How I write: Suzan-Lori Parks
Published: November 28, 2003
|August Wilson once called Suzan-Lori Parks "an original whose fierce intelligence and fearless approach to craft subvert theatrical convention." Now, she brings that same intensity to writing fiction. |
In her invigorating, raw and humorous first novel, Getting Mother's Body, told from multiple points of view, she presents a panoply of vibrant characters whose fresh voices speak directly to the reader. They deliver a narrative mix of absurdity, audacity, sadness and redemption.
The multi-talented Parks, who wrote the screenplay for Spike Lee's Girl 6 and is adapting Toni Morrison's novel Paradise for Oprah Winfrey's film company, received the Pulitzer Prize for her play Topdog/Underdog. In 2001, Parks won a MacArthur "genius grant." She graduated from Mount Holyoke College, where she studied with James Baldwin. She lives in Venice Beach, Calif., with her husband, blues musician Paul Oscher.
I don't know if writers have things to say as much as writers, at least in my case, are possessed by things. Writing it down is the only way to get it out of your system. It's like having the flu, and to get rid of the flu you have to write it down. That's why I write.
I get up in the morning [at 5:30] and write in an office, which is a room in my house. Sometimes what I write is no good, and sometimes it's good.
I also work on more than one thing at once. It's like you have a round [tray]--a lazy Susan--and you divide it up into pie wedges. You're sitting at a table and the wedge in front of you is the wedge you're working on right now. Then you write a draft of that. The first wedge for me would be, say, Getting Mother's Body. I write a draft of that, and I get to page--whatever--I put it back on the lazy Susan and turn it to the next wedge, a play called In the Blood. Then, I turn to another wedge and a draft of Topdog/Underdog. Then, I work on Getting Mother's Body again.
A lot of times I don't know what I'm doing. I'm wandering through the wilderness of my imagination, so I have no road map. I have very few clues. I'm just wandering, seeing what I can find, what I can hear, what's there. A dead mother's there, a grave. "Oh." A hole which is a portal. "Oh." All that is coming around as I'm wandering through the wilderness, draft after draft.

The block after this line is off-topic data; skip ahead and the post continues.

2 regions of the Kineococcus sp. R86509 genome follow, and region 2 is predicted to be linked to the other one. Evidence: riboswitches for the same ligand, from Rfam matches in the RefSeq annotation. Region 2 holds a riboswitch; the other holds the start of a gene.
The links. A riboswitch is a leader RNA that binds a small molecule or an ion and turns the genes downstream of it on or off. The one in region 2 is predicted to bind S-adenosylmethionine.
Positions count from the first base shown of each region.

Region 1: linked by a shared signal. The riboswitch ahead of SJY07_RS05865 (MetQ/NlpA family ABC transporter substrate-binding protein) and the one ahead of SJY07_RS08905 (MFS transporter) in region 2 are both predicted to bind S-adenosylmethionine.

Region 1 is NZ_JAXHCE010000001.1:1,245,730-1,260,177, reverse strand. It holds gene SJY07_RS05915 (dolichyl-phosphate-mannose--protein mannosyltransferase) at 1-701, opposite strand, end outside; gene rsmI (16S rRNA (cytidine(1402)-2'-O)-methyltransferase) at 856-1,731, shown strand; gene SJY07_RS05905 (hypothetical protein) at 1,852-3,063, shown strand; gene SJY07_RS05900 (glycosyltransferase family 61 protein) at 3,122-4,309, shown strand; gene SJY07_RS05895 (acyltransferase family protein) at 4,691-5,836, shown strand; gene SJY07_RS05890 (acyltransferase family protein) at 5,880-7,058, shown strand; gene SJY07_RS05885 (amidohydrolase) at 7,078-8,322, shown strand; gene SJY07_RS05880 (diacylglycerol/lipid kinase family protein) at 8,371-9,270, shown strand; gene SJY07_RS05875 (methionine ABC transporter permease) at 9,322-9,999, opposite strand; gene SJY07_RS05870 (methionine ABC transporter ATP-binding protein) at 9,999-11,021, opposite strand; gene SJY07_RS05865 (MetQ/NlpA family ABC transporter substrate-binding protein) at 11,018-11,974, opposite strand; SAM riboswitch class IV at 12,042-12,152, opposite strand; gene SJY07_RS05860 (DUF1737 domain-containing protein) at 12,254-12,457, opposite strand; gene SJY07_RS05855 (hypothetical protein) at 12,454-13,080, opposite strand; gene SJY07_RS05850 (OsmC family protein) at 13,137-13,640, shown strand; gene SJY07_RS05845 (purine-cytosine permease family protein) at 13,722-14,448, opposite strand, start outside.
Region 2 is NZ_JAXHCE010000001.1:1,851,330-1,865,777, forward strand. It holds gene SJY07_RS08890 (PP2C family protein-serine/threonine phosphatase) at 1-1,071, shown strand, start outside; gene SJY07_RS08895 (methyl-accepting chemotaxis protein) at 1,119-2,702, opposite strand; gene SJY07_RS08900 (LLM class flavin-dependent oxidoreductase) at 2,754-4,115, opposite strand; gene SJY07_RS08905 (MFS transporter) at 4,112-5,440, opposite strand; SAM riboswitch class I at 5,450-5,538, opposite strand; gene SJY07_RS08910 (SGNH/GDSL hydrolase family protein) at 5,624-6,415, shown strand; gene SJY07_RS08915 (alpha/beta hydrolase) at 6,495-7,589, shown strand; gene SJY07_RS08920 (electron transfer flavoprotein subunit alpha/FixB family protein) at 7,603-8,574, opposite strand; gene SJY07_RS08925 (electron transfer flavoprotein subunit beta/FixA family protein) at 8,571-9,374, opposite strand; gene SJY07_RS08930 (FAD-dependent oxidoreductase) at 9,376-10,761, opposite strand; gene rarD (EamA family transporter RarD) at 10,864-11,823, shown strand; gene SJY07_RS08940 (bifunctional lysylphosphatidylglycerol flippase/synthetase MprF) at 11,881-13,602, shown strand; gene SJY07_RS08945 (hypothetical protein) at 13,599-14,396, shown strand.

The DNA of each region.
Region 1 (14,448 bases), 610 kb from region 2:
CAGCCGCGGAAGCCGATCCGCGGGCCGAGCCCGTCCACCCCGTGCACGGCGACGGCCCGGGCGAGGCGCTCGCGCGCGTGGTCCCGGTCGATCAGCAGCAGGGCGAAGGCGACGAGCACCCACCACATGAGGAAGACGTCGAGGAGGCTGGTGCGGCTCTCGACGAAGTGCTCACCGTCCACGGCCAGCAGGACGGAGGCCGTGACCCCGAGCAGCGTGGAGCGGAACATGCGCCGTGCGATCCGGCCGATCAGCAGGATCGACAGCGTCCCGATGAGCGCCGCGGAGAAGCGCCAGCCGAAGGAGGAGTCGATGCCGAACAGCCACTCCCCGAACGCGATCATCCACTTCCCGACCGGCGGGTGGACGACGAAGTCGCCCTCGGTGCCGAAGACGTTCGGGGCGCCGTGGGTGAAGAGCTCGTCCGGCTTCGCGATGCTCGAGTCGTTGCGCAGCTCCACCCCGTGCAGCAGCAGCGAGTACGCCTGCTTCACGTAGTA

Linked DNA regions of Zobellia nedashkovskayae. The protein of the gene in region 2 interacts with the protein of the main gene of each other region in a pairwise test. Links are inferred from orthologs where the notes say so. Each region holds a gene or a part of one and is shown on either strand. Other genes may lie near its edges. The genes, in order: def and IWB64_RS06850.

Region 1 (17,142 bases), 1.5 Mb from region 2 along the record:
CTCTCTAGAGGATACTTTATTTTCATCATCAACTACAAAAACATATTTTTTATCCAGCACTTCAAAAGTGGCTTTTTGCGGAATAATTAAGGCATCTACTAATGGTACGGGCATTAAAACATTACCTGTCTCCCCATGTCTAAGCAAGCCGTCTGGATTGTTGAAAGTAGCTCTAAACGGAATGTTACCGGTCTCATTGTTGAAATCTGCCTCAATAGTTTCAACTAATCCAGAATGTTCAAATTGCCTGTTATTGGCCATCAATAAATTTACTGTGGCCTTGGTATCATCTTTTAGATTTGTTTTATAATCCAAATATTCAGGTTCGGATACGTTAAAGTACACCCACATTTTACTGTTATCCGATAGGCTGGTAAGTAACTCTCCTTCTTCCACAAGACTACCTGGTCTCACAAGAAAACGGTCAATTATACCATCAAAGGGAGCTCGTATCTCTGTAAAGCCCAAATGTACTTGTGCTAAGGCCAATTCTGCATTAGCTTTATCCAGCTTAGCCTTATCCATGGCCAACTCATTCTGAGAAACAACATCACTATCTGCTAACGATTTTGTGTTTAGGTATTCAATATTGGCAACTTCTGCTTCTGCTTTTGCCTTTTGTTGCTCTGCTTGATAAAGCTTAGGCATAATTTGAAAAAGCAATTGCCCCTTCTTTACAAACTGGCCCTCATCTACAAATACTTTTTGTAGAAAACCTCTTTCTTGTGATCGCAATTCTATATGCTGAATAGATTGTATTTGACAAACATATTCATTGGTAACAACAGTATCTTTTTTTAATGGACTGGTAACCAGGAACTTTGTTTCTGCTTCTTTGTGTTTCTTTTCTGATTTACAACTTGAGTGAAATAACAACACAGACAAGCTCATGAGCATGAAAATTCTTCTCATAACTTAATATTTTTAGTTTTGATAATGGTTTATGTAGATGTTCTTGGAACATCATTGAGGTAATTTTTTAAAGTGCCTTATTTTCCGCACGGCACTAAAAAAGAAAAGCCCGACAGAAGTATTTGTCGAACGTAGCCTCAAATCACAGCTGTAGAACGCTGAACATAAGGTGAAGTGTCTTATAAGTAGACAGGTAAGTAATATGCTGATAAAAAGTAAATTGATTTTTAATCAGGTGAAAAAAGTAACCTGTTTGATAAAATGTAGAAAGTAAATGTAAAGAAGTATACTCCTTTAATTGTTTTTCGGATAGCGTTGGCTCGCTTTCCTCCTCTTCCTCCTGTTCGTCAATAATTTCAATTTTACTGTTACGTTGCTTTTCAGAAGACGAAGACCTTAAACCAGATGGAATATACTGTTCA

|Finding a character's voice:|
Some characters, like Dill [in Getting Mother's Body], are closemouthed. When you can't find the character's voice, you kind of write around it. This novel went through many, many drafts. A lot of times, the Dill parts weren't working out. I just kept writing, and maybe I'd hear something about Dill. For example, what she did for a living came from another character. In the Billy chapter, Billy starts talking about how Dill taught her everything she knew about pig farming.
|Knowing when you're done:|
It's like Brick in Cat on a Hot Tin Roof, who said, "I drink until I hear the click." I write until I hear the click. I can feel that I'm done when it all comes together, and I can figure out the story and know where it's going.
First, keep at it. A lot of times we wait to call ourselves writers. "I'm not a writer yet because I'm not published. I'm not a writer because I've only written two short stories. I'm not a writer because all I write are journal entries." You're a writer if you put the time in, and if you have the desire.
A lot of people out there, for reasons we will never understand, want to keep you down. Try not to listen to those people. I just say, write. Just believe that if you have the desire to write, that's what you should be doing in some fashion--whether it's before you go to work or on your lunch break or after work instead of watching TV. If you really love it, chances are you'll get better at it.
--Posted Nov. 28, 2003